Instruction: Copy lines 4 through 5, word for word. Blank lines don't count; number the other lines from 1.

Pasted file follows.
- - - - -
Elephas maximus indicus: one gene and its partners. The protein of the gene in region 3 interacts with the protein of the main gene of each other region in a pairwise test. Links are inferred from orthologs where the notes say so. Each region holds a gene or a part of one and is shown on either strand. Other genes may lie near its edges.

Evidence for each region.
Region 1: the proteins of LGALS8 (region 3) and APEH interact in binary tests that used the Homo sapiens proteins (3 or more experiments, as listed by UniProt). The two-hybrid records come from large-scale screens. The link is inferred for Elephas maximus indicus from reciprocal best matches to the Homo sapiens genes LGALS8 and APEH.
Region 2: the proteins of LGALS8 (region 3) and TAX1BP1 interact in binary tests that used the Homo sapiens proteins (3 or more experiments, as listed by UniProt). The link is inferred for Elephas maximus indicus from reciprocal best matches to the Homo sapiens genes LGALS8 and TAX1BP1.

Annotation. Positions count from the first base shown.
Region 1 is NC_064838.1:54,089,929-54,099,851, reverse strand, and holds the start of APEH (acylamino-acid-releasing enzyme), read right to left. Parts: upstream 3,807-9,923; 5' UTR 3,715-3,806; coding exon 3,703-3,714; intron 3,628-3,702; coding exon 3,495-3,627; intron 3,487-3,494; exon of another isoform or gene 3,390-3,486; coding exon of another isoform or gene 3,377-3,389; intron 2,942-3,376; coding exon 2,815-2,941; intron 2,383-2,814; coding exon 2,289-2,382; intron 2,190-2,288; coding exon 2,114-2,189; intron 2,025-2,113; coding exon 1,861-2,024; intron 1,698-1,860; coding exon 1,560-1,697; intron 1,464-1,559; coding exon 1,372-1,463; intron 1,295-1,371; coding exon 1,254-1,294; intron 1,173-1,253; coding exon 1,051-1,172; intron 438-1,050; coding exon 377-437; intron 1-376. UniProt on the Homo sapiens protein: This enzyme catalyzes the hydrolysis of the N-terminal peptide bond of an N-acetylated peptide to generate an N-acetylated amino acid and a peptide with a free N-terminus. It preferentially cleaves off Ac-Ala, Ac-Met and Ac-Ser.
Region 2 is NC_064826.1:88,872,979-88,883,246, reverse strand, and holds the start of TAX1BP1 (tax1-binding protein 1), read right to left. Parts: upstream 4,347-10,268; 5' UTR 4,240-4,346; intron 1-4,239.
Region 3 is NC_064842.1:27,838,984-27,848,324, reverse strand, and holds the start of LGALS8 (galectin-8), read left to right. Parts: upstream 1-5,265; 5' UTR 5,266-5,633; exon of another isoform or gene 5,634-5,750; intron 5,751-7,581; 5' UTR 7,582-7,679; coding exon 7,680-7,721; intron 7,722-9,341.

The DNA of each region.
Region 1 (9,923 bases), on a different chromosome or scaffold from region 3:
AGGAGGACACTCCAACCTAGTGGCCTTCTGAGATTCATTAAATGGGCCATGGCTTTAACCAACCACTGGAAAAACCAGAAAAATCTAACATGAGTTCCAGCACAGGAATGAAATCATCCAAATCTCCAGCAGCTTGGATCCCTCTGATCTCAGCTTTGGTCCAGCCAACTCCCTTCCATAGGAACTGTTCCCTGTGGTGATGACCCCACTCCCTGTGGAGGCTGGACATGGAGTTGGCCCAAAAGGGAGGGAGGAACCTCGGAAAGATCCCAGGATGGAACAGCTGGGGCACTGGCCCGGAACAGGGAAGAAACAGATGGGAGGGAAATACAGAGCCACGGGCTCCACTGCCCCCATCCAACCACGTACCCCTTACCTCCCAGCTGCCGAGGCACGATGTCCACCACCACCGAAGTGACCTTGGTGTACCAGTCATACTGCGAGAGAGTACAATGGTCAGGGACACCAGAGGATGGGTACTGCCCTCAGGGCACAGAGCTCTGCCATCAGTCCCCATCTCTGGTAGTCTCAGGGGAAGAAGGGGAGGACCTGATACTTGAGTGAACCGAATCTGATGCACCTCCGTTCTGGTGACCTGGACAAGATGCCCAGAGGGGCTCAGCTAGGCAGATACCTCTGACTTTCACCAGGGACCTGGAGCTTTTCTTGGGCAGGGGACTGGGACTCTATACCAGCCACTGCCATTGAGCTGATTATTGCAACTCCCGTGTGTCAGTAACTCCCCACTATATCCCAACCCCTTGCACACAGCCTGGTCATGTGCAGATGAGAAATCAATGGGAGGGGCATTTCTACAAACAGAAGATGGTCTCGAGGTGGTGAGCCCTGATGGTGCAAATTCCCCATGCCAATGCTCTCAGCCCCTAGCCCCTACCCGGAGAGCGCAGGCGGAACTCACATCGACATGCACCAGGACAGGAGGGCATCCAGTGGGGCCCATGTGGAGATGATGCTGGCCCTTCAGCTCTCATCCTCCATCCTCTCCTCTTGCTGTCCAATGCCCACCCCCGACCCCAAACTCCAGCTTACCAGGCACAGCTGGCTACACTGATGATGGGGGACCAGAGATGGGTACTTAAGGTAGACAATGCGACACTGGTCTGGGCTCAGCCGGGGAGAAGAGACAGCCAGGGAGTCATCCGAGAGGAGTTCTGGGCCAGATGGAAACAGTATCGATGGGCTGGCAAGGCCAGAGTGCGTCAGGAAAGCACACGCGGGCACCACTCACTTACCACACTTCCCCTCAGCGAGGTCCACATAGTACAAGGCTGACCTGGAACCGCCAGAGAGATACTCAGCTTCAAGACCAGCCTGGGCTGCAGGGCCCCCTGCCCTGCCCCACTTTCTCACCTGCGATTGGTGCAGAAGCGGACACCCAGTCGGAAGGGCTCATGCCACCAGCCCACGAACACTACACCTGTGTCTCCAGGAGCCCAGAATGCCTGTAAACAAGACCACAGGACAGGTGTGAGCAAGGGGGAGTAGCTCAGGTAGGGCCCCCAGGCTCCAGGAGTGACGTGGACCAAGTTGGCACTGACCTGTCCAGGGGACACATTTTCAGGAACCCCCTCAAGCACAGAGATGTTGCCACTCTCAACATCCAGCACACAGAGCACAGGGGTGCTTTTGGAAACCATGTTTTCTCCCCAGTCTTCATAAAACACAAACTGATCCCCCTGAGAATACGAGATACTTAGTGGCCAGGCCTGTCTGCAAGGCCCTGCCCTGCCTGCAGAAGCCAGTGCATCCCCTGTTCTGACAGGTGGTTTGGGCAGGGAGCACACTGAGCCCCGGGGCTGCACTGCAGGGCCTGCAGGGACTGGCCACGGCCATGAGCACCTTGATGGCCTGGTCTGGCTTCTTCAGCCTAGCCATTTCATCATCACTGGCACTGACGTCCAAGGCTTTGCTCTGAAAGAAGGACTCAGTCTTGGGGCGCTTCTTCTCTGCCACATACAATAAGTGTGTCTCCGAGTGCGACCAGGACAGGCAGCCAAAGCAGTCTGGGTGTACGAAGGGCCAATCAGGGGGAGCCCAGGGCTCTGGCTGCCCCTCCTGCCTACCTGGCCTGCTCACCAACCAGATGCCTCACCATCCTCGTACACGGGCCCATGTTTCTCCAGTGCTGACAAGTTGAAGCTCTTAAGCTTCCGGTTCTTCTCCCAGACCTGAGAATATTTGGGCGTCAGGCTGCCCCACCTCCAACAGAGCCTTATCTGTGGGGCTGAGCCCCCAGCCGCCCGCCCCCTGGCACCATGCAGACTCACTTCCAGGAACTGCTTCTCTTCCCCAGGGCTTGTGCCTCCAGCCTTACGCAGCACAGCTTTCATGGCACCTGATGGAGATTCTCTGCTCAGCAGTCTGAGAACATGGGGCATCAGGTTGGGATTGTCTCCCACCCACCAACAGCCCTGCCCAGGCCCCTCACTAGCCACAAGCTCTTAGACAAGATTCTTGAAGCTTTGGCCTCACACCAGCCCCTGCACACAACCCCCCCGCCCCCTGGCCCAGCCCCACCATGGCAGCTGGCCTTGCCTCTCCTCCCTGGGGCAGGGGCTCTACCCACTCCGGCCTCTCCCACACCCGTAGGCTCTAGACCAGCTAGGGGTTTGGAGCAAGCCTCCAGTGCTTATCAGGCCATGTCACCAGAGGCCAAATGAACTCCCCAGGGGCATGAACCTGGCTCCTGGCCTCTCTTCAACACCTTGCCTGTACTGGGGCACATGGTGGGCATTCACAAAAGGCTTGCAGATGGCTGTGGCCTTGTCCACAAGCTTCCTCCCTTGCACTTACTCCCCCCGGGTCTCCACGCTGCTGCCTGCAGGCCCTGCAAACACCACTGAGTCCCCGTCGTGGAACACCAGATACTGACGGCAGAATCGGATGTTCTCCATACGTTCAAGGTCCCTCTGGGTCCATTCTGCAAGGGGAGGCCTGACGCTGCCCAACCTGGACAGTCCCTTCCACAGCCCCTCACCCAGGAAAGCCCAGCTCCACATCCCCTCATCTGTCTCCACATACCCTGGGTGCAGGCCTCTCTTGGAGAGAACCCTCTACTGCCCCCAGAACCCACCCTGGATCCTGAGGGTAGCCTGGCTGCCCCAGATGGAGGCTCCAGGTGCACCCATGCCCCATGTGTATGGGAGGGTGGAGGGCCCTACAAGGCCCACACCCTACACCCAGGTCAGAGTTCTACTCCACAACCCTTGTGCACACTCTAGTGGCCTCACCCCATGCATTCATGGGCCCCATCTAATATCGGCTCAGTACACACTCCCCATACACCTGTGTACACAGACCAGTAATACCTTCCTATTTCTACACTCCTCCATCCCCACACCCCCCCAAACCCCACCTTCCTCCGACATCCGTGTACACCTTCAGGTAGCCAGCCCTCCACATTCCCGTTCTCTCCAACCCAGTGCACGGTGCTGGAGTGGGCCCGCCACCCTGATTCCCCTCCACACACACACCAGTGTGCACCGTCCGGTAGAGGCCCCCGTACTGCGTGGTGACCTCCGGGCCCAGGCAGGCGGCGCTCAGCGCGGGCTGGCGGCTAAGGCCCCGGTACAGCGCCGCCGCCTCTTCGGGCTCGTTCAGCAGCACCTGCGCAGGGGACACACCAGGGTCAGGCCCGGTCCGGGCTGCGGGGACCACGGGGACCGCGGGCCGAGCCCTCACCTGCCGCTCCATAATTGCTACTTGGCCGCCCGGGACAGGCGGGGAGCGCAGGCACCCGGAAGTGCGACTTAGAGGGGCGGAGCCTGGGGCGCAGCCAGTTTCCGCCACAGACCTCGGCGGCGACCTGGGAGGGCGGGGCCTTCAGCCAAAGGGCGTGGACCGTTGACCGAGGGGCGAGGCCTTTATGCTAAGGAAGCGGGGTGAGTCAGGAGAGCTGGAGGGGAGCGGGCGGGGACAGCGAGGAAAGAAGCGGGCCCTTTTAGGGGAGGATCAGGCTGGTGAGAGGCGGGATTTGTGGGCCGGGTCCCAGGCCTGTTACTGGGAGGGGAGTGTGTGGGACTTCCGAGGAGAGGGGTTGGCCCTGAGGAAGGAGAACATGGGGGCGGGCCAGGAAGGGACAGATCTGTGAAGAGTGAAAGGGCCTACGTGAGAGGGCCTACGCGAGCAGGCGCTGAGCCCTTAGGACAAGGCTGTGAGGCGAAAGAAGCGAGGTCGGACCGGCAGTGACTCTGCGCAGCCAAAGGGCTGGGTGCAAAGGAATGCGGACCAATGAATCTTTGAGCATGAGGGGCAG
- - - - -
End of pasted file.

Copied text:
Region 2: the proteins of LGALS8 (region 3) and TAX1BP1 interact in binary tests that used the Homo sapiens proteins (3 or more experiments, as listed by UniProt). The link is inferred for Elephas maximus indicus from reciprocal best matches to the Homo sapiens genes LGALS8 and TAX1BP1.

Annotation. Positions count from the first base shown.